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n-6 Fatty acid-specific and mixed polyunsaturate dietary interventions have different effects on CHD risk: a meta-analysis of randomised controlled trials

Ramsden CE, Hibbeln JR, Majchrzak SF, Davis JM. (2010) Br J Nutr. 2010 Dec;104(11):1586-600.PMID: 21118617   

Web URL: View this and other related abstracts on PubMed here


Randomised controlled trials (RCT) of mixed n-6 and n-3 PUFA diets, and meta-analyses of their CHD outcomes, have been considered decisive evidence in specifically advising consumption of 'at least 5-10 % of energy as n-6 PUFA'. Here we

(1) performed an extensive literature search and extracted detailed dietary and outcome data enabling a critical examination of all RCT that increased PUFA and reported relevant CHD outcomes;

(2) determined if dietary interventions increased n-6 PUFA with specificity, or increased both n-3 and n-6 PUFA (i.e. mixed n-3/n-6 PUFA diets);

(3) compared mixed n-3/n-6 PUFA to n-6 specific PUFA diets on relevant CHD outcomes in meta-analyses;

(4) evaluated the potential confounding role of trans-fatty acids (TFA).

n-3 PUFA intakes were increased substantially in four of eight datasets, and the n-6 PUFA linoleic acid was raised with specificity in four datasets. n-3 and n-6 PUFA replaced a combination of TFA and SFA in all eight datasets.

For non-fatal myocardial infarction (MI)+CHD death, the pooled risk reduction for mixed n-3/n-6 PUFA diets was 22 % (risk ratio (RR) 0·78; 95 % CI 0·65, 0·93) compared to an increased risk of 13 % for n-6 specific PUFA diets (RR 1·13; 95 % CI 0·84, 1·53). Risk of non-fatal MI+CHD death was significantly higher in n-6 specific PUFA diets compared to mixed n-3/n-6 PUFA diets (P = 0·02).

RCT that substituted n-6 PUFA for TFA and SFA without simultaneously increasing n-3 PUFA produced an increase in risk of death that approached statistical significance (RR 1·16; 95 % CI 0·95, 1·42).

Advice to specifically increase n-6 PUFA intake, based on mixed n-3/n-6 RCT data, is unlikely to provide the intended benefits, and may actually increase the risks of CHD and death.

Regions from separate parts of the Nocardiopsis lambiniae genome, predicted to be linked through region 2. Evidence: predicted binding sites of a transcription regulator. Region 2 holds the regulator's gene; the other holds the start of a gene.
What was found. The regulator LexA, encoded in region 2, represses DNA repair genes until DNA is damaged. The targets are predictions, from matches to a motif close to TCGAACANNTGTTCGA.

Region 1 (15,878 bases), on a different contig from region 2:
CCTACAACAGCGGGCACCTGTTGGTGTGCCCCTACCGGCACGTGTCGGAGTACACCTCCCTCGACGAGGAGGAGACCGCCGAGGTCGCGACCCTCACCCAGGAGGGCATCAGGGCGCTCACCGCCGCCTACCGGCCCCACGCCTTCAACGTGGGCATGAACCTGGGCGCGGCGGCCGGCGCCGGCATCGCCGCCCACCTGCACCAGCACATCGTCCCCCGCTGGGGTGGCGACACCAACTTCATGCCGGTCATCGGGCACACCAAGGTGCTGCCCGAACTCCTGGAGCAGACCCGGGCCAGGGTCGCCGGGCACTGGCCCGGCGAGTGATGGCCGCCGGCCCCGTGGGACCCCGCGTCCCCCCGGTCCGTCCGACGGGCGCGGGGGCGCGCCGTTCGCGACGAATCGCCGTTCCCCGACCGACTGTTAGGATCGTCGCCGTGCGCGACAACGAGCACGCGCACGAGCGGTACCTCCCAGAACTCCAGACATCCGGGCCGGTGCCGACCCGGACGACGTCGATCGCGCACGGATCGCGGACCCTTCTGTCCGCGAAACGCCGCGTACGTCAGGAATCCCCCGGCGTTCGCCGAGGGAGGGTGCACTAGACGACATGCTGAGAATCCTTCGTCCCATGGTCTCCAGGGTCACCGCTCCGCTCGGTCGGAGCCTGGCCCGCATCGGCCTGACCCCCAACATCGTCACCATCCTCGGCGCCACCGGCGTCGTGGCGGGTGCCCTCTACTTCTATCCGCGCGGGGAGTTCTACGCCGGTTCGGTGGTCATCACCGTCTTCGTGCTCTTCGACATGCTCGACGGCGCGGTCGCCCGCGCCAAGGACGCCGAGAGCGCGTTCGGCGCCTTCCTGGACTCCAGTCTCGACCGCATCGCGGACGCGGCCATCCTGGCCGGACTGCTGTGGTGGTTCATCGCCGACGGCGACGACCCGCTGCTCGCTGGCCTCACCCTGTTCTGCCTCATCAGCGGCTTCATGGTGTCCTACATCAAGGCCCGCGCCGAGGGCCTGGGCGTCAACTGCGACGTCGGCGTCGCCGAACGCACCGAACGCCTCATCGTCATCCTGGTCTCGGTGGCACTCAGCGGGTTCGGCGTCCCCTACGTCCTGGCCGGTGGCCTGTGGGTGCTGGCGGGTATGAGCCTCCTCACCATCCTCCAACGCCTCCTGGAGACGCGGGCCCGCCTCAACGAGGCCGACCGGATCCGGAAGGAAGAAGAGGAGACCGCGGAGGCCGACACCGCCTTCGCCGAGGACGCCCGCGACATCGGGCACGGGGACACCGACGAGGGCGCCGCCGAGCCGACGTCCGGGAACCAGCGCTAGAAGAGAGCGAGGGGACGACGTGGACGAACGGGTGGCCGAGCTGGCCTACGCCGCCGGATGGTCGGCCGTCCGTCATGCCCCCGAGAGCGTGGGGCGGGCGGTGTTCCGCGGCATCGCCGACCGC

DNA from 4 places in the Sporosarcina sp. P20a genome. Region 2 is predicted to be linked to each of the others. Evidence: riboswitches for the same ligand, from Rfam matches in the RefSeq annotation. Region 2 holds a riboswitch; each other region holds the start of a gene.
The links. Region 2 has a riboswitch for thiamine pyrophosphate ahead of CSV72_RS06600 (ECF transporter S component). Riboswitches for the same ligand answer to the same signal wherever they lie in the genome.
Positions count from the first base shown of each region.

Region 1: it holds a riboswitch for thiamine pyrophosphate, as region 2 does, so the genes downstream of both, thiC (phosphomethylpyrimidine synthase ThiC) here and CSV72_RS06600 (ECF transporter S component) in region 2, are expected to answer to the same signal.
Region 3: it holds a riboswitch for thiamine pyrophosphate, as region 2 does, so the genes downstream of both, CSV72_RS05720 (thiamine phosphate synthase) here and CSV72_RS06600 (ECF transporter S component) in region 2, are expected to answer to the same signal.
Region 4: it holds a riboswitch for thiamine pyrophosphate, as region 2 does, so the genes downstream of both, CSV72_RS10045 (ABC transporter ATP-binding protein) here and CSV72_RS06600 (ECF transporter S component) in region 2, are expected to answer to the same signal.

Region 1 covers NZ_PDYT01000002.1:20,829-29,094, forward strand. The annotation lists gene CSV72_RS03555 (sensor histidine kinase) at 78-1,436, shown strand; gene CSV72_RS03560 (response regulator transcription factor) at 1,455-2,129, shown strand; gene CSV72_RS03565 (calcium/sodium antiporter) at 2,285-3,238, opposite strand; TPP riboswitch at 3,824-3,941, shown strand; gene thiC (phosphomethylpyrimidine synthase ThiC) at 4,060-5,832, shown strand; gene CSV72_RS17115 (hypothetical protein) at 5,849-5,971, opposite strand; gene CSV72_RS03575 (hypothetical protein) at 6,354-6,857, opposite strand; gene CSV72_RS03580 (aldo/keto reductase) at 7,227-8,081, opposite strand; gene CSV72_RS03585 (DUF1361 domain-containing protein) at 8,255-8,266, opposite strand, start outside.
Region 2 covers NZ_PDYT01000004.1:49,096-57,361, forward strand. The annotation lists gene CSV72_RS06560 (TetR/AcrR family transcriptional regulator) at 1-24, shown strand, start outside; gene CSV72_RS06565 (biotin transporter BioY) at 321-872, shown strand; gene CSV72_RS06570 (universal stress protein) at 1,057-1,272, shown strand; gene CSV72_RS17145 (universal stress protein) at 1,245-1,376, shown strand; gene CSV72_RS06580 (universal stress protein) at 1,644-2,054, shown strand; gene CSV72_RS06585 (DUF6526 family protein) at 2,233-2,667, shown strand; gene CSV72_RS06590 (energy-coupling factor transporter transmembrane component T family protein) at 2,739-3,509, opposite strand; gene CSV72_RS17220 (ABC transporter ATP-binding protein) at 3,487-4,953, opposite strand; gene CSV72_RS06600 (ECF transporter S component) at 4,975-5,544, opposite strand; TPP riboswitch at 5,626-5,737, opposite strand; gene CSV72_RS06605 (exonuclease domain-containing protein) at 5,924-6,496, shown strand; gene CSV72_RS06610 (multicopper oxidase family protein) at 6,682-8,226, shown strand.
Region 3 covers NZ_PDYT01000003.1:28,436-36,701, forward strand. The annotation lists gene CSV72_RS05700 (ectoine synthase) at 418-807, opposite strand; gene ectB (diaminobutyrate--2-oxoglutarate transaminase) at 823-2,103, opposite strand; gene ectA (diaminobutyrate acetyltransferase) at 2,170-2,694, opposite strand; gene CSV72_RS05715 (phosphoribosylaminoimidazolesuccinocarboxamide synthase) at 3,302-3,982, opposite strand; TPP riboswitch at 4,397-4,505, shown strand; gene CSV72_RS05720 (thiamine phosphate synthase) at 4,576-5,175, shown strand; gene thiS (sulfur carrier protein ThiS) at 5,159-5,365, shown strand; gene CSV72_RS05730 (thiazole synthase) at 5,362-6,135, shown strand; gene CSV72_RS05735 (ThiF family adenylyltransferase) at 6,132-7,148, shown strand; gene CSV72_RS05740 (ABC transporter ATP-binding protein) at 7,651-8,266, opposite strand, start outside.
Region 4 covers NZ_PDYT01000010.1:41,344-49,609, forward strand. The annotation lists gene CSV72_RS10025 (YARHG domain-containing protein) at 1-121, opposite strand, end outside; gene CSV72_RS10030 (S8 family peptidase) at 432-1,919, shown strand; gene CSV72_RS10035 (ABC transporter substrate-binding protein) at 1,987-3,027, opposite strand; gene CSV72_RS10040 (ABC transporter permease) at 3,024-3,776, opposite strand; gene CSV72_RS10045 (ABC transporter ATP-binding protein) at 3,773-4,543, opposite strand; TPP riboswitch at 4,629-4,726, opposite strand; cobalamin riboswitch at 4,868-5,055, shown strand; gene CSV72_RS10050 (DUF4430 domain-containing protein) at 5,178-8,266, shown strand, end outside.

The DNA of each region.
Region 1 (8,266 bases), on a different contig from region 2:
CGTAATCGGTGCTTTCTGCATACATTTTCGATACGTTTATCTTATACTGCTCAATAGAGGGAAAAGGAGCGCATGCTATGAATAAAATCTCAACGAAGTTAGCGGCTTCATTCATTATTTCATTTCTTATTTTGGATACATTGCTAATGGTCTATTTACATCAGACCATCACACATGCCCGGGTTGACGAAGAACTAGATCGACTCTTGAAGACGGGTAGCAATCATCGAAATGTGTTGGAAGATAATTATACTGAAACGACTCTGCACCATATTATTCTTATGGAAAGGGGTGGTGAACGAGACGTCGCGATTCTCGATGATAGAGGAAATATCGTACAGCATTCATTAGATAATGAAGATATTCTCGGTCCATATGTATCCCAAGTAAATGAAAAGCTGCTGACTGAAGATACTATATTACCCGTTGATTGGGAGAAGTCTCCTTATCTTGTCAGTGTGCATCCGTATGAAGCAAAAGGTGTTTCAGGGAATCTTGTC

These findings indicate that dietary advice to consume more 'polyunsaturated fats' (PUFA) by using vegetable oils to replace solid fats like butter, lard or hard margarines may actually increase the risk of heart disease if the vegetable oils only contain omega-6 PUFA. 

Previous studies relating dietary fat intake to heart health have failed to consider the very different effects of omega-6 versus omega-3 PUFA. (Broadly speaking, omega-6 PUFA tend to promote inflammation and blood clots, whereas omega-3 PUFA have the opposite effects).

These findings, published in the British Journal of Nutrition, are based on a detailed re-analysis of results from placebo-controlled treatment trials involving over 11,000 people in total.  This time, the scientists carefully separated the studies in which the dietary treatments contained omega-6 PUFA only, or a mixture of omega-3 and omega-6 PUFA. 

Only the 'mixed omega-3 and omega-6 PUFA' trials showed any benefits in reducing heart disease risk. By contrast, the use of omega-6 PUFA alone was associated with slightly worse heart disease outcomes. 

Omega-3 PUFA have repeatedly been shown to have benefits for heart health, but it is the longer-chain forms (EPA and DHA) - found in oily fish and seafood - which are the most valuable for heart health (as well as for the brain and immune system).  Only a few vegetable oils (such as flaxseed oil, rapeseed oil, or soybean oil) contain any omega-3 PUFA - although this is in a shorter-chain form (alpha-linolenic acid) that is not as beneficial to human health as EPA and DHA.  Many of the most commonly used vegetable oils (such as corn oil, sunflower oil or safflower oil) are high in omega 6 PUFA, and contain no omega-3 PUFA at all.